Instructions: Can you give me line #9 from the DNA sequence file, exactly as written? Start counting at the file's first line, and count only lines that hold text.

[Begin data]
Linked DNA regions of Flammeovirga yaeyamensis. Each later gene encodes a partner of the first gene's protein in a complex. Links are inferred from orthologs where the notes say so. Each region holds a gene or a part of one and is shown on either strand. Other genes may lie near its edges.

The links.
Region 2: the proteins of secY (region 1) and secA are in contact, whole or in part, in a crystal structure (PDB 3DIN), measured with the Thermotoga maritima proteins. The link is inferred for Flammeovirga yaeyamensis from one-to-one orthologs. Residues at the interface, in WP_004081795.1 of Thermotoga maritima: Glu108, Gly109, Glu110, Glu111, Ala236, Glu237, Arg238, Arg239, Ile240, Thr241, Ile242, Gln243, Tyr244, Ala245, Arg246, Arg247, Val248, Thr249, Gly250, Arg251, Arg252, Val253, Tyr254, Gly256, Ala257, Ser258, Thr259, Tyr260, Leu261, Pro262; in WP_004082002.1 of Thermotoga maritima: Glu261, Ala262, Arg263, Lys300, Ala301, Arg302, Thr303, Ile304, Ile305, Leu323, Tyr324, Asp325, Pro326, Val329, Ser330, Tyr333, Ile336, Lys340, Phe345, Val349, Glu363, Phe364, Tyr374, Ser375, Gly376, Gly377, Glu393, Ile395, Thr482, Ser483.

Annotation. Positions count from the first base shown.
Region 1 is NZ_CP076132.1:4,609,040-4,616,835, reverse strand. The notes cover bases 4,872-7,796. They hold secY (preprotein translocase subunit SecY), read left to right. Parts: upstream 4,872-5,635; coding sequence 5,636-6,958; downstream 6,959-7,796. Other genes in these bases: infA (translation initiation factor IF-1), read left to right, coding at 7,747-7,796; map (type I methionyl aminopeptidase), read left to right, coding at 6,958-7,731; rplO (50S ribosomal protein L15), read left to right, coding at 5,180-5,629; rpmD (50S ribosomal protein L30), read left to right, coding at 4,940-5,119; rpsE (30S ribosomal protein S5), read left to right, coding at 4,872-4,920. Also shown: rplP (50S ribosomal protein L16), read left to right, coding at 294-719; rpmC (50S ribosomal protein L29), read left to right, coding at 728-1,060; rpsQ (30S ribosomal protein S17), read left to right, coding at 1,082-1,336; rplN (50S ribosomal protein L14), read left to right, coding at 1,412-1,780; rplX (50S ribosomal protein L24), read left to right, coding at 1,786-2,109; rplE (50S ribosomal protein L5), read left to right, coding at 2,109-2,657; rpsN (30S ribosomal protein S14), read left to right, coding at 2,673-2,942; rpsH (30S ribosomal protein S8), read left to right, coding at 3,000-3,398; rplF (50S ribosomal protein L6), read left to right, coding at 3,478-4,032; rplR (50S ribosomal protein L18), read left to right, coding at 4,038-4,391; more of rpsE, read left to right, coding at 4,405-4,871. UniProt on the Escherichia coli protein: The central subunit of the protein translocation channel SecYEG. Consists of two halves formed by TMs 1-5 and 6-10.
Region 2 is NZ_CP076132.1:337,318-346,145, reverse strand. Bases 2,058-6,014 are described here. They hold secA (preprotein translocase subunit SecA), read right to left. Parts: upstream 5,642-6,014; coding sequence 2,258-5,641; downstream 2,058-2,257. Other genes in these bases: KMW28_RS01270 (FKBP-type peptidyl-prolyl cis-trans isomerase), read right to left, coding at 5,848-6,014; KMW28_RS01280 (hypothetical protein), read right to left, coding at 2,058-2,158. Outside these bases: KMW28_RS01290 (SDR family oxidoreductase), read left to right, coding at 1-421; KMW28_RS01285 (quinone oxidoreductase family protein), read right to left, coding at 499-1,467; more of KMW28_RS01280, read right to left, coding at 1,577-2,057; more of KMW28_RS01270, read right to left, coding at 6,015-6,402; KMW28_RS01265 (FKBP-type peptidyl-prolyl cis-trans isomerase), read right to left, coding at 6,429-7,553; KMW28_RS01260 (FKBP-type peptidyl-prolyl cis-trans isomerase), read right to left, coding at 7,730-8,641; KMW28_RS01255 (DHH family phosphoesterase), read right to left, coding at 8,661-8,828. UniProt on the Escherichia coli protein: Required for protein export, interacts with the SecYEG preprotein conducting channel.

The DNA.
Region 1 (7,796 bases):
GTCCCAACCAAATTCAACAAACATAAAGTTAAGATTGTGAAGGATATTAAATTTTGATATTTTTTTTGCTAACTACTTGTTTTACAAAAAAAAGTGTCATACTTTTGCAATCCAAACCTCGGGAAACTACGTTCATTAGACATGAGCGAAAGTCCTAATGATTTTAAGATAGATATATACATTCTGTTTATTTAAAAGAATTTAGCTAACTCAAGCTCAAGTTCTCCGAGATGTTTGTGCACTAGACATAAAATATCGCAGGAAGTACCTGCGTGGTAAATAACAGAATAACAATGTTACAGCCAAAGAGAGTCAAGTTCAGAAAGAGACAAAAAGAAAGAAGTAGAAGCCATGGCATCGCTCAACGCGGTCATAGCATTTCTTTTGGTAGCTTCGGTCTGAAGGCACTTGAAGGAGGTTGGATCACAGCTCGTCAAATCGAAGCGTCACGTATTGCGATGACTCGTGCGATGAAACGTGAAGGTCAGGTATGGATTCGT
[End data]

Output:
GTCCCAACCAAATTCAACAAACATAAAGTTAAGATTGTGAAGGATATTAAATTTTGATATTTTTTTTGCTAACTACTTGTTTTACAAAAAAAAGTGTCATACTTTTGCAATCCAAACCTCGGGAAACTACGTTCATTAGACATGAGCGAAAGTCCTAATGATTTTAAGATAGATATATACATTCTGTTTATTTAAAAGAATTTAGCTAACTCAAGCTCAAGTTCTCCGAGATGTTTGTGCACTAGACATAAAATATCGCAGGAAGTACCTGCGTGGTAAATAACAGAATAACAATGTTACAGCCAAAGAGAGTCAAGTTCAGAAAGAGACAAAAAGAAAGAAGTAGAAGCCATGGCATCGCTCAACGCGGTCATAGCATTTCTTTTGGTAGCTTCGGTCTGAAGGCACTTGAAGGAGGTTGGATCACAGCTCGTCAAATCGAAGCGTCACGTATTGCGATGACTCGTGCGATGAAACGTGAAGGTCAGGTATGGATTCGT